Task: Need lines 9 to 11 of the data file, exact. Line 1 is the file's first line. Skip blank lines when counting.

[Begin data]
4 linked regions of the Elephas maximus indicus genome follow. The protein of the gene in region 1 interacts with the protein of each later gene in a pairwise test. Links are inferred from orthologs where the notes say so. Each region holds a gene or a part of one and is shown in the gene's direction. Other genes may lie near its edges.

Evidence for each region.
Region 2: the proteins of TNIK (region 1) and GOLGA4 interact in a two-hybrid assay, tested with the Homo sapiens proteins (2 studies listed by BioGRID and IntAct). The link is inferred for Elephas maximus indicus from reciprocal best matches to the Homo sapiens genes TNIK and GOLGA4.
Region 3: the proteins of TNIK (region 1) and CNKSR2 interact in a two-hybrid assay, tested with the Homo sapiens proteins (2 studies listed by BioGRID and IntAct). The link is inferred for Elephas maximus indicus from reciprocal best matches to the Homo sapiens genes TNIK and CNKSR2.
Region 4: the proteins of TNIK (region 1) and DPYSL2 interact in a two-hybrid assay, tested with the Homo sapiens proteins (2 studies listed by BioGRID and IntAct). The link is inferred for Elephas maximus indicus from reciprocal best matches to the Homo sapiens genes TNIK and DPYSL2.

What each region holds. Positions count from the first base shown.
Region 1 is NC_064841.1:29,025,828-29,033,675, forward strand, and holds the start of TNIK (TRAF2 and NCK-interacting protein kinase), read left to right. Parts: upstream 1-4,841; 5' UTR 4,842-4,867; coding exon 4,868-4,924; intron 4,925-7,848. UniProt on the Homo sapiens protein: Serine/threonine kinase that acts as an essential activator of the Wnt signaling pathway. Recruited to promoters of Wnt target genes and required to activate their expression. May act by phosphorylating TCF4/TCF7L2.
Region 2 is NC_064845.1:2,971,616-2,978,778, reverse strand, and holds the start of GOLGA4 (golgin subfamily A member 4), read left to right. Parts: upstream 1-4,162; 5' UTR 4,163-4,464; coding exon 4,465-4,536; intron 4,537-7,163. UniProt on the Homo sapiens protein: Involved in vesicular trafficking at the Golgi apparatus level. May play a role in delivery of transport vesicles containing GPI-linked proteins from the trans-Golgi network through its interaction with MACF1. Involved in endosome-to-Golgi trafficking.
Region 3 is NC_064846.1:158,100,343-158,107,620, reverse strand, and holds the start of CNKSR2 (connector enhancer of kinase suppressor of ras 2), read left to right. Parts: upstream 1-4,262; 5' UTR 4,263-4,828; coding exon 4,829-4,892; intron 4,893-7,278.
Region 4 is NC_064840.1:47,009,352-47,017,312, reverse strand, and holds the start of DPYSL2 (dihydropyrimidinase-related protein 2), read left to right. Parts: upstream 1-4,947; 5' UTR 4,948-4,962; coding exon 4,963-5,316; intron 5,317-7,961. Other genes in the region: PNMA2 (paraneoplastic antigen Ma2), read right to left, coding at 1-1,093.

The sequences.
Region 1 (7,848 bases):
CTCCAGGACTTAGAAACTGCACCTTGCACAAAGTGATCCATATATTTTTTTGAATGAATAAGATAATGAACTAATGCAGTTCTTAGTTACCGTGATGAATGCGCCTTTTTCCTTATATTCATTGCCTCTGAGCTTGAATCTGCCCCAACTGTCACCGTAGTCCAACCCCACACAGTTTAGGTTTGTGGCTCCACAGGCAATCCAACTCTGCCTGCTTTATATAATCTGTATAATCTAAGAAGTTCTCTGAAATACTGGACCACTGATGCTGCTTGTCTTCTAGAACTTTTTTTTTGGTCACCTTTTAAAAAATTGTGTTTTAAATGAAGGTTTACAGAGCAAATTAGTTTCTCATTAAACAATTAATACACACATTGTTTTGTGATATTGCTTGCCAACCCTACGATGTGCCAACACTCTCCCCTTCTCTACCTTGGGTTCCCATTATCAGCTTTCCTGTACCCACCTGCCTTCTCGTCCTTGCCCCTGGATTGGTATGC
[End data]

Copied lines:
Region 3 is NC_064846.1:158,100,343-158,107,620, reverse strand, and holds the start of CNKSR2 (connector enhancer of kinase suppressor of ras 2), read left to right. Parts: upstream 1-4,262; 5' UTR 4,263-4,828; coding exon 4,829-4,892; intron 4,893-7,278.
Region 4 is NC_064840.1:47,009,352-47,017,312, reverse strand, and holds the start of DPYSL2 (dihydropyrimidinase-related protein 2), read left to right. Parts: upstream 1-4,947; 5' UTR 4,948-4,962; coding exon 4,963-5,316; intron 5,317-7,961. Other genes in the region: PNMA2 (paraneoplastic antigen Ma2), read right to left, coding at 1-1,093.

The sequences.